Next morning I went for a walk early while it was still cool. The town was buzzing. Everyone was out walking or visiting the bar, there were groups of men drinking beer at 8am. At least I think they were drinking beer I was trying not to stare. This town has a lot of interesting attractions but it was already too hot to walk around by 9am.
Spain, you are absolutely magnificent but I feel we’re going about you the wrong way. Is there a manual, a user guide for those of us unaccustomed to your heat?
It’s 6.45pm and I’m staring out the window a the flags in the breeze. It’s funny how the heat changes your day. Normally I am starving for my dinner by this time but here I can’t think of eating or cooking. (Full disclaimer I had an ice cream at 4.30) It does leave a big gap in the day where I can get things done, like writing or waiting for the goats. That was my job today to wait for the goats to turn up and get photos for the blog. They never turned up. And you can’t really miss them, their bells announce their arrival. I’ve been doing bookkeeping while I wait. The breeze is amazing by the way, exactly what we need as there’s only a sliver of shade.
I saw a graph recently of the times the different nations of Europe eat dinner and I could not understand why the Spanish and Portuguese eat so late (the graph said 9.30 to 10pm.) I understand now. We had been eating at 6 or 7pm but now we are embracing the late dinner. We are also embracing the little siesta. We have not yet embraced the rising with the sun but I am still hopeful.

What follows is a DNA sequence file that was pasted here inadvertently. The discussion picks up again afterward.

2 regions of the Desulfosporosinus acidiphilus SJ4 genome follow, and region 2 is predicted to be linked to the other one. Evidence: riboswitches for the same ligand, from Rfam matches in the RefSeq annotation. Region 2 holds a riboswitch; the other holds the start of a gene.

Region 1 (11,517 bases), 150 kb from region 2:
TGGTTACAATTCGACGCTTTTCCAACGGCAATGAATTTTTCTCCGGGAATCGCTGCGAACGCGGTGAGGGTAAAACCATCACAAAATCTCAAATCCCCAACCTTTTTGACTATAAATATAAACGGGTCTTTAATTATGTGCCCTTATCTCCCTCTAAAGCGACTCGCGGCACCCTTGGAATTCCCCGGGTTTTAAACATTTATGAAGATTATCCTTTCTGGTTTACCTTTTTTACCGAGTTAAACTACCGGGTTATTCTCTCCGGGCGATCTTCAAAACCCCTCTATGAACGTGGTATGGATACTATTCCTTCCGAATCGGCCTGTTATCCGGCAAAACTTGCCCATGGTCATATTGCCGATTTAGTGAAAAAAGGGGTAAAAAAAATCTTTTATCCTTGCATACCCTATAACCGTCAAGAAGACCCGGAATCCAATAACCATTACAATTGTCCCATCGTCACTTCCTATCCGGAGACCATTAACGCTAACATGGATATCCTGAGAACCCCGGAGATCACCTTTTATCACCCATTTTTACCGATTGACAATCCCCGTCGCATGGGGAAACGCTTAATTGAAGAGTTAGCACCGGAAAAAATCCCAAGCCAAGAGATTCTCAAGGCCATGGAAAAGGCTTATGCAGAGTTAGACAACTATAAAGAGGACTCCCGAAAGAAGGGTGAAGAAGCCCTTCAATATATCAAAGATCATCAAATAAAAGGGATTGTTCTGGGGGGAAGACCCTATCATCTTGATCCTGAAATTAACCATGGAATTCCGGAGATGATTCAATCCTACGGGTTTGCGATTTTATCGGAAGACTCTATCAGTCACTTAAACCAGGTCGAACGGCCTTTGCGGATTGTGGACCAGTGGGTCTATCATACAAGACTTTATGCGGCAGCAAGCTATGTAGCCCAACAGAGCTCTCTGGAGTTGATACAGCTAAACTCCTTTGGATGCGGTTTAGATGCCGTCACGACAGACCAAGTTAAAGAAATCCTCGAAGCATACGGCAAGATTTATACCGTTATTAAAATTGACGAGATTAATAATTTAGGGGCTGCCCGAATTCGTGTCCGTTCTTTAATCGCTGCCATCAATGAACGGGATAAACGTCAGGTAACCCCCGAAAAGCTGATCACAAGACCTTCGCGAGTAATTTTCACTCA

Soon we turn for home. I mean we start the journey back to Ireland. But which route? West along the Atlantic coast of Portugal? Or east to the Mediterranean coast of Spain? Both have their advantages and disadvantages. One is known and the other is unknown… to us. One is probably cooler (in degrees) than the other but who knows? One has plenty of motorhome stops and the other… might have also.
We are taking the unknown route. Of course we are. We want to see something new, we want to stay open to the possibilities. We are taking a chance and hoping it’ll be alright.
Like the day we drove in to meet our friends in Albufeira and we couldn’t find a parking spot and the stress was high. But of course we did find a parking spot and the stress went away when we sat drinking coffee and reminiscing.
And that lady on the zebra crossing probably didn’t even notice the noise of every dish in the cupboards sliding towards their end when we braked suddenly. Of course she thought it was me because I was sitting on the driver’s side. Maybe one of us should be looking at the road while the other is looking for parking?
We had our day trip to Lagos and stayed in a very, very old campsite. It’s age means it’s located close to the town and the sea. Plus, it has old, old trees, with loads of branches and leaves and leaves and trees give you shade and shade is very, very important here. To me anyway.
Oh, nearly forgot, we ran out of gas again… and so had the garage in Lagos! But the tanker was there! I’m not making this up, seriously, the tanker was filling up their gas tank when we drove in! Unfortunately, for some reason, they couldn’t sell us the gas until the next day. They said we could go on to Portimão where there might be gas.
But we couldn’t go on to Portimão, we were staying the night here to visit Helen (and Carmel and Abigail) in the morning. No gas for cooking meant we would have to go out to eat… oh well. And no gas for the fridge meant we would need electricity but the campsite was not too old for electricity – so all good.
Lagos is a beautiful old town on the south coast of Portugal, with numerous picturesque beaches. The streets are narrow with plenty of shade for wandering around (not at the beach, no shade at the beach – was tempted to bring our umbrella… the rain one.)